I approach homelessness through the lens of public health as my masters degree is in epidemiology. So I was quite excited to learn that the VA National Center on Homelessness Among Veterans had organized a supplement to the December issue of the American Journal of Public Health with a focus on homelessness. Vince Kane, the Director of the Center, and Dr. Dennis Culhane, the Center’s Director of Research, served as guest editors. The publication covers research related to policy and practice and is an excellent source for planners, clinicians and program administrators on what is working in a host of disciplines. The topics covered include permanent supportive housing, screening, prevention, primary care, and behavioral health.
USICH Chair and VA Secretary, Eric Shinseki, and HUD Secretary, Shaun Donovan, co-authored the article, “Homelessness is a Public Health Issue.” Noting “there is a public health crisis playing out on the street of our nation’s communities” and they issued a call to arms, “homeless Veterans—all homeless Americans—must not remain our invisible citizens. What they need are permanent housing, jobs, education, and quality healthcare.”
As Secretaries Donovan and Shinseki point out, President Obama and Congress have allocated significant resources in support of Opening Doors: Federal Strategic Plan to Prevent and End Homelessness. Between 2010 and 2013, the number of Veterans experiencing homelessness on a single night decreased 24 percent (from 76,329 to 57,849) while chronic homelessness has shrunk by 16 percent. These gains are no doubt a product of collaboration across Federal agencies, particularly HUD and VA, and the implementation of evidence-based, research-informed interventions by local communities.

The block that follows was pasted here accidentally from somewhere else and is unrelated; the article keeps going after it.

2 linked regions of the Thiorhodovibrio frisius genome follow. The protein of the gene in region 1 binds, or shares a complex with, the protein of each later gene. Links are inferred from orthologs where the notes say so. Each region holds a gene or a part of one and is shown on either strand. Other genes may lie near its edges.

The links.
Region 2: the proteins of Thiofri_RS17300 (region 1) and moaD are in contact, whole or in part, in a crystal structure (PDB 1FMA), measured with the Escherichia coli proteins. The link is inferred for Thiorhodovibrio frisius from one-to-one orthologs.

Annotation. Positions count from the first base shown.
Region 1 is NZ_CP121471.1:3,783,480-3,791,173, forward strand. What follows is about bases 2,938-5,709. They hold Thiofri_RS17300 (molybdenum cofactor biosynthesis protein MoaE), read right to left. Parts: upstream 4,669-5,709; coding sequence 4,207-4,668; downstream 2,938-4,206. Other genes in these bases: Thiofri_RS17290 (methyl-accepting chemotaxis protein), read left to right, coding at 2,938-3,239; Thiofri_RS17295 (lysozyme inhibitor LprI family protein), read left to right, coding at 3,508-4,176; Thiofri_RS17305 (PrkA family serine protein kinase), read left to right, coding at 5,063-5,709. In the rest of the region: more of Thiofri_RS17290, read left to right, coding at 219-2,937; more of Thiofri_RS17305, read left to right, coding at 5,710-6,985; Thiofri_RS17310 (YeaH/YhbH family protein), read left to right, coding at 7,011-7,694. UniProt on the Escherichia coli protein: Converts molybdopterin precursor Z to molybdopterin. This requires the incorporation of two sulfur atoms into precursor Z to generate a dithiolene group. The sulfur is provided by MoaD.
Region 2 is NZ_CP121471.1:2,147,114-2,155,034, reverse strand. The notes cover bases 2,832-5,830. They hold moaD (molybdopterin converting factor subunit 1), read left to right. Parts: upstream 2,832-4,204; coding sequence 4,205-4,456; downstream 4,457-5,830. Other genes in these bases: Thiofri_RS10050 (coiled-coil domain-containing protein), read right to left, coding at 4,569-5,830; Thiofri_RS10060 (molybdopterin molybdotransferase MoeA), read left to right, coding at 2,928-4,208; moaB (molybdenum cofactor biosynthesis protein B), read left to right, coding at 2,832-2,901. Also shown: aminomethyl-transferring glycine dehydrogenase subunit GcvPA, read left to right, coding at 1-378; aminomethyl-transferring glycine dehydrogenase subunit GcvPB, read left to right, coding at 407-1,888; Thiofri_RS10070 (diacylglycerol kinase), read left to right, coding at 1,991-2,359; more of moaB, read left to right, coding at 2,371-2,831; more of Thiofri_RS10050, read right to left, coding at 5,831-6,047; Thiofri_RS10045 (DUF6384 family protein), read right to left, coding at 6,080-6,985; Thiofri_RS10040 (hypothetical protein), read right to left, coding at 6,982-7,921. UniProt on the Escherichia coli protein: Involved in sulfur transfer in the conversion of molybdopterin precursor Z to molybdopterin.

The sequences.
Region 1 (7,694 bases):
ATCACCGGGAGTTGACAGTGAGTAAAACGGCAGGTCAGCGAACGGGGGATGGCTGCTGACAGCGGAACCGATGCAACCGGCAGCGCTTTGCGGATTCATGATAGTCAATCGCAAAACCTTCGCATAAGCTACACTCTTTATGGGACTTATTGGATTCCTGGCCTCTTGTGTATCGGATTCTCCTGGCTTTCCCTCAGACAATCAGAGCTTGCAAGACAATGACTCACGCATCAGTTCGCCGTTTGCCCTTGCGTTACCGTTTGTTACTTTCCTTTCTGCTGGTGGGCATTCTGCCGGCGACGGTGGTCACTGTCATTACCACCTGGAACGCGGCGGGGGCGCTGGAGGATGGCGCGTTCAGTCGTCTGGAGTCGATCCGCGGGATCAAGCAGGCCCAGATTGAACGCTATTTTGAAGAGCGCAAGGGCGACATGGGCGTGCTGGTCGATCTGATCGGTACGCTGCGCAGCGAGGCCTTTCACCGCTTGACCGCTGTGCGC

This special issue of the American Journal of Public Health is one example of how much progress has been made in research on homelessness and the ways in which research findings are informing policy and practice. Papers in this issue address homelessness experienced by elderly individuals, children and families, and Veterans; housing intervention and rehabilitation models; the intersections of homelessness and substance abuse, mental health, and childhood adverse experiences.; and homelessness prevention. Among the 37 papers, commentaries, and briefs there is something for everyone committed to ending homelessness through sustainable systems of prevention and support. I urge you to read it online or in print. You’ll be informed and inspired. And perhaps you’ll consider how homelessness looks through the lens of public health.